What's missing from this picture? Here's a hint:
Yup, the heart and soul of the 1980 World Champion Philadelphia Phillies, Tug McGraw.
Ok, sure, he coined his trademark phrase, "Ya gotta believe!" with the hated New York Mets, but the guy is a Phillie through and through. He loved this city, and even became good friends with a local bartender who may or may not have fathered a very sexy young man who may or may not be writing this blog. (Ok, I'm biased)
Regardless, the above picture is one of, if not the most iconic photo in the history of Philadelphia sports. The joyous, emphatic jokester leaping into the air after striking out Willie Wilson with the great maroon "45" emblazoned on his chest is seared into the memory of Phillies fans.
Currently, Tom Gordon holds that number, but A.)He hasn't really done much with it, and B.)He may not be around much longer anyway. Tug represented everything decent, honest and fun about this city and should be remembered at Citizen's Bank Park for as long as it stands. Should Tugger have his numbered painted on that brick wall? Well, ya gotta believe.
The Sixers do a good job of retiring numbers, and the Eagles have a severe lack of recent heroes and did good by the fans by retiring Reggie White's number 92 in December of 2005. The Flyers, however, have been woefully remiss in their acknowledgment of their own rich history. Currently, the Flyers have retired the numbers of Bernie Parent (1), Barry Ashbee (4), Bill Barber (7), and Bobby Clarke (16). In addition, no one has worn 31 since Pelle Lindbergh's tragic death in 1985 out of rememberence and respect, but it is not officially retired. So, taking into account the unspoken gesture for Pelle, there are three Flyers legends who's numbers should be hoisted into the rafters in South Philly.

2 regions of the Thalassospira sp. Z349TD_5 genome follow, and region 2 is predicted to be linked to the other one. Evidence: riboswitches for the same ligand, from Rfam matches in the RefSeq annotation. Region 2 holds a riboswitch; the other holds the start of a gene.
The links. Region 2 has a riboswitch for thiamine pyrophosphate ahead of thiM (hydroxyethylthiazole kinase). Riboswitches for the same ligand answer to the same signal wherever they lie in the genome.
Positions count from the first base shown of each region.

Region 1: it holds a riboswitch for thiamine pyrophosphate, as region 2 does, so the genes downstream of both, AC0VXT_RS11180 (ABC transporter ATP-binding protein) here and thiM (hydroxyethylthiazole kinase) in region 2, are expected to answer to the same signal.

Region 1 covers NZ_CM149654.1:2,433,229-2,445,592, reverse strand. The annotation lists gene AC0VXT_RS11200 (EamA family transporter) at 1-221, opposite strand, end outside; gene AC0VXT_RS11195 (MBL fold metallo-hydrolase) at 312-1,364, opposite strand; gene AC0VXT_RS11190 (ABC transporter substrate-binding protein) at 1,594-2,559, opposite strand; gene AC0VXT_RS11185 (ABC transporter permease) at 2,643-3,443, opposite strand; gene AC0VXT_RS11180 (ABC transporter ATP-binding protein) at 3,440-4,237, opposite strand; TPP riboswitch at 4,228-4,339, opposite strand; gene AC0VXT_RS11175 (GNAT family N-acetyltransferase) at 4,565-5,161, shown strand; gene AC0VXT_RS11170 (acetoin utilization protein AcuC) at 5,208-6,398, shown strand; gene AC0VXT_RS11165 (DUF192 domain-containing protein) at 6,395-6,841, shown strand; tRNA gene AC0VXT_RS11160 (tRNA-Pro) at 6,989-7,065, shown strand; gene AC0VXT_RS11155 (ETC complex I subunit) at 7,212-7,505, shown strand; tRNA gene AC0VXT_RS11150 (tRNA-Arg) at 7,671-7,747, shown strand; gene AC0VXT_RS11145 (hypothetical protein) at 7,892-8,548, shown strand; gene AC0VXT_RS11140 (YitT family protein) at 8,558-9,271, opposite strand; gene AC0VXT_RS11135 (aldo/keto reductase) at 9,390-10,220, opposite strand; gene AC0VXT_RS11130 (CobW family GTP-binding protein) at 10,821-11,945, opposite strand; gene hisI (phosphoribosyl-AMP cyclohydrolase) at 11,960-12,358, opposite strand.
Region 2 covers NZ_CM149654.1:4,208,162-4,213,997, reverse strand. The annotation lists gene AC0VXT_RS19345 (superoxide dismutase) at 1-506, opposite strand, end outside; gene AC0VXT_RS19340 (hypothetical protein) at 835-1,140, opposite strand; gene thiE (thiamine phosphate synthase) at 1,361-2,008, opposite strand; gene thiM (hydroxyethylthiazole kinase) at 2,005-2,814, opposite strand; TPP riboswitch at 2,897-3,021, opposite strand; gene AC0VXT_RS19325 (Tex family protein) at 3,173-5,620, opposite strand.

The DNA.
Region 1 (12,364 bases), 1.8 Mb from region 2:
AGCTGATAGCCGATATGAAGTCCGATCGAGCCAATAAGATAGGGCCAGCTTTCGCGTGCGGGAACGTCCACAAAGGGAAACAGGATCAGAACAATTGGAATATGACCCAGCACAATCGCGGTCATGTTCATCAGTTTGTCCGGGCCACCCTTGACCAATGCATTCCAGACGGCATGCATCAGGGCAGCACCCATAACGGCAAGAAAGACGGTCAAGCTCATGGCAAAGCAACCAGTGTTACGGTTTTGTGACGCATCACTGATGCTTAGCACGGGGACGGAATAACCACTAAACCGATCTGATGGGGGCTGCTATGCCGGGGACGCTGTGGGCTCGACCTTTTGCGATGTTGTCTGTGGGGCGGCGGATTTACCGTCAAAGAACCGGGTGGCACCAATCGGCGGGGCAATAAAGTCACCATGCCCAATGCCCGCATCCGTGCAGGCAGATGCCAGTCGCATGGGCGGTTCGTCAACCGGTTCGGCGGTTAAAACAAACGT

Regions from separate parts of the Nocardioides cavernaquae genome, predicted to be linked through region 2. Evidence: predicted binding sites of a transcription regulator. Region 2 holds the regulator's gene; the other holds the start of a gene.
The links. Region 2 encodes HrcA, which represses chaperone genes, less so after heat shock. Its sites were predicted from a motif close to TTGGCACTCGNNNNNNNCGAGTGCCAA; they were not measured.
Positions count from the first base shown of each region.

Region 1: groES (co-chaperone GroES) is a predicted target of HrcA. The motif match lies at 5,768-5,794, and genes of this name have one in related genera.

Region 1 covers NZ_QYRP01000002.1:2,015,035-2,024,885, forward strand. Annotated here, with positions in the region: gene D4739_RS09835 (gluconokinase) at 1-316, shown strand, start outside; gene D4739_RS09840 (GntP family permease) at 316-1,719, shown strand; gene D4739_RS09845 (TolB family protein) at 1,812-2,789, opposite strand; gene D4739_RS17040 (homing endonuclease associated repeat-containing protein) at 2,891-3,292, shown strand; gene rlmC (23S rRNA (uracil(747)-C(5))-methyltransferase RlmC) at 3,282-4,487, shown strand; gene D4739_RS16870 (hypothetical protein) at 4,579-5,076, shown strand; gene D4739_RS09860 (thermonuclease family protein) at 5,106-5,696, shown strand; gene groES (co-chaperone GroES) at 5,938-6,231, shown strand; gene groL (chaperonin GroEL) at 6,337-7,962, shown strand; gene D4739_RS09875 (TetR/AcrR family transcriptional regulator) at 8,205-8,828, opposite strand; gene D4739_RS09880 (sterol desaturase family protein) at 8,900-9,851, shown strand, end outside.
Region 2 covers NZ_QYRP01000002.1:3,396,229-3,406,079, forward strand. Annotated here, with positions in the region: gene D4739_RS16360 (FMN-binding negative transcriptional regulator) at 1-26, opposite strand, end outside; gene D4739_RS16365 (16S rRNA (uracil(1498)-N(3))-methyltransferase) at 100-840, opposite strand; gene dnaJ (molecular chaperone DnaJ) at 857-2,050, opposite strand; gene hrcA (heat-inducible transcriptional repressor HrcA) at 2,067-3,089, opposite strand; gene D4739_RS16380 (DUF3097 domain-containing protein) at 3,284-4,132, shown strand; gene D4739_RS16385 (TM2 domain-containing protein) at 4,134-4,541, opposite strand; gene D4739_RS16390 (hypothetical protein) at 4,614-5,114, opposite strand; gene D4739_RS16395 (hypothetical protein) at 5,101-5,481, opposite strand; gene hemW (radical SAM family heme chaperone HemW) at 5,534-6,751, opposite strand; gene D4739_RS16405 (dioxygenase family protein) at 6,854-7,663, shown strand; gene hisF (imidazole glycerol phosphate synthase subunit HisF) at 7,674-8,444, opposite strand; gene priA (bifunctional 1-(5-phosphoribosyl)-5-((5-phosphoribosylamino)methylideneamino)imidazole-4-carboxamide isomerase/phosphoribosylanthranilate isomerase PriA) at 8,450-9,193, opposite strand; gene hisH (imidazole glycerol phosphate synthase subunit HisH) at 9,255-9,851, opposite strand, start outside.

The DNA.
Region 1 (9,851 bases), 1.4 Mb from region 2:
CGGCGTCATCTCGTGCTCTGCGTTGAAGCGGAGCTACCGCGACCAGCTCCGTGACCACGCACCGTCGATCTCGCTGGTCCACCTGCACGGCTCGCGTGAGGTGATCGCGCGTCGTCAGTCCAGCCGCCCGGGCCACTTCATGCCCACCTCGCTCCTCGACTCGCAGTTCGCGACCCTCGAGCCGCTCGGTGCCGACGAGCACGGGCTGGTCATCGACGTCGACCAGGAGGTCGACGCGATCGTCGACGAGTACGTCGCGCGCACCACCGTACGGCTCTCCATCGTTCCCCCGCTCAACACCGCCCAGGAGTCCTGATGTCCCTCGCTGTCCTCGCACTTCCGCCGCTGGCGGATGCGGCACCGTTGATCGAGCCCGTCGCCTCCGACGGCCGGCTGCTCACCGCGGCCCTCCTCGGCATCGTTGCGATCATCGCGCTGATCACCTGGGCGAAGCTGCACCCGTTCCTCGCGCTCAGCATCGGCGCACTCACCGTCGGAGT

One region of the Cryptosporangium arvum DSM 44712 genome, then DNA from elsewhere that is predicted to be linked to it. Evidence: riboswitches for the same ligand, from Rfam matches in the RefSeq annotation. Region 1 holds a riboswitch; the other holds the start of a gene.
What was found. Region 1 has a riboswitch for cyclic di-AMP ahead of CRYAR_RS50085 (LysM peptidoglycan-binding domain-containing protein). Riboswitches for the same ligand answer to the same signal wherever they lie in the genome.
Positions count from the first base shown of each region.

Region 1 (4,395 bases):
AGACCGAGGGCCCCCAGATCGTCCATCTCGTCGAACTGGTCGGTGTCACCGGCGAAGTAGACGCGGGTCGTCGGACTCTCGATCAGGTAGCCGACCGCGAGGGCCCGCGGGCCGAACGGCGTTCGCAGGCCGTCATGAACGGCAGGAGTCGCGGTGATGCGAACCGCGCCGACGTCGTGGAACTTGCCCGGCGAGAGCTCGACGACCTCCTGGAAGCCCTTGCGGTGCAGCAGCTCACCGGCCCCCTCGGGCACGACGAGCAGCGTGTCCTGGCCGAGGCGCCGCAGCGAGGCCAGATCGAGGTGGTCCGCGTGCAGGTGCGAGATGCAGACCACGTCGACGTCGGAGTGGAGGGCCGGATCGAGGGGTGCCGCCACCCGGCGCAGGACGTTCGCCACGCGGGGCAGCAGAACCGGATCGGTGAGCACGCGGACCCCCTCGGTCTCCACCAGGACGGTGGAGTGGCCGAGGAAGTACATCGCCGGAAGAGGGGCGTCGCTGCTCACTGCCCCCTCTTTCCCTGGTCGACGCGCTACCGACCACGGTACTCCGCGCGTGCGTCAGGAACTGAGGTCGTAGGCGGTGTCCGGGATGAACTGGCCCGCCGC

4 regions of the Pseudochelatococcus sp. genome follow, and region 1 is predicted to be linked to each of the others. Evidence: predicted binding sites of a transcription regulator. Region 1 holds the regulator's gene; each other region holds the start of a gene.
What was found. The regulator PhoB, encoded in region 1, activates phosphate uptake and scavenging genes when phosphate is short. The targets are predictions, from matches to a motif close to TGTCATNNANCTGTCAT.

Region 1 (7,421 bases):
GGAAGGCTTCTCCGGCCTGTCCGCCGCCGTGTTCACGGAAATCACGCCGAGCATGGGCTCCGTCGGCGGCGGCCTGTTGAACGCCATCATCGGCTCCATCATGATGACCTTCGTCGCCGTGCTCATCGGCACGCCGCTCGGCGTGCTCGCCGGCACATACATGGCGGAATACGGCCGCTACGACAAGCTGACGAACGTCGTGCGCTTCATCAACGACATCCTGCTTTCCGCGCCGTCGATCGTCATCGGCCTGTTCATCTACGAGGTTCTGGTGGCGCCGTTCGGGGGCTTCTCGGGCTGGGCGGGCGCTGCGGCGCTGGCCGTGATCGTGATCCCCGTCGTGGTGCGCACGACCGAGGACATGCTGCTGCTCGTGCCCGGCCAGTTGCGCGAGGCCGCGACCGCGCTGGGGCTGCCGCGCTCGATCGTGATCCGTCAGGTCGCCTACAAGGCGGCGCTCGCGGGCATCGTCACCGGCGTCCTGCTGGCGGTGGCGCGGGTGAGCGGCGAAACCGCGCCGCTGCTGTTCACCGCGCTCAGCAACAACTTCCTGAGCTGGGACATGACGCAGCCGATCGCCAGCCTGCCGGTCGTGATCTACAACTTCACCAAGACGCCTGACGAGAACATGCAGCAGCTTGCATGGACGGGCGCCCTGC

I don't know if a double-retirement has ever taken palce before in professional sports, but here is a case-in-point example of a great place to start. Reggie Leach was the "L" in the "LCB Line" of himself, Bill Barber, and Bobby Clarke. He scored 45 goals in his first season with the Flyers (their second straight Cup-Winning season) and won the Conn Smythe Trophy in 1976 netting 24 points in 16 playoff games even though the Flyers lost the Cup to the Montreal Canadiens. Flyers fans from the era will always remember "27", "7" and "16" racing down the ice for the old Broadstreet Bullies.
Ron Hextall was an icon between the pipes for the Orange and Black. Just like Leach, he won the Conn Smythe Trophy for the Flyers in a year that they did not win the Stanley Cup (they were ousted in seven games by the Oilers in the '87 Finals). He was also the first goaltender to score a goal (he did it again in '89 to become the first to do so in the playoffs). Putting aside his goal-scoring prowess, he was also the toughest netminder to ever put on a pair of skates and frequently leveled opponents who got too close to the crease. This guy WAS Philadelphia.
Only five players in the history of the NHL have ever won the Conn Smythe Trophy as a member of the losing team in the Stanley Cup Finals. Reggie Leach and Ron Hextall are two of them, and two of only three (Jean-Sibastian Gigure the other in 2003) since 1970. I'd love to see the day where "Leach/Hextall" sat above a giant black "27" in the rafters of the Wachovia Center.
(edit: The Washington Nationals have "10" retired for both Andre Dawson and Rusty Staub for their stint with the Expos, and the Yankees have put the kibosh on new players wearing "8" for both Yogi Berra and Bill Dickey.)
The final retiree in the Mike Muller Under-appreciated Athlete Hall of Fame is one whom many of my friends disagree with me on, but I'll stick to my guns nonetheless. He is, after all, my favorite hockey player of all time. Loyal readers, I give you the Man, the Myth, the Legend:
Look at this fuckin' guy!!!!!!!! King of Suave. Sultan of Stickchecks. Prince of the Penalty Box. Duke of the Deke. Baron of Broadstreet. Sion of the Spectrum!!!!!!!
Ok, sure we're used to seeing him like this now,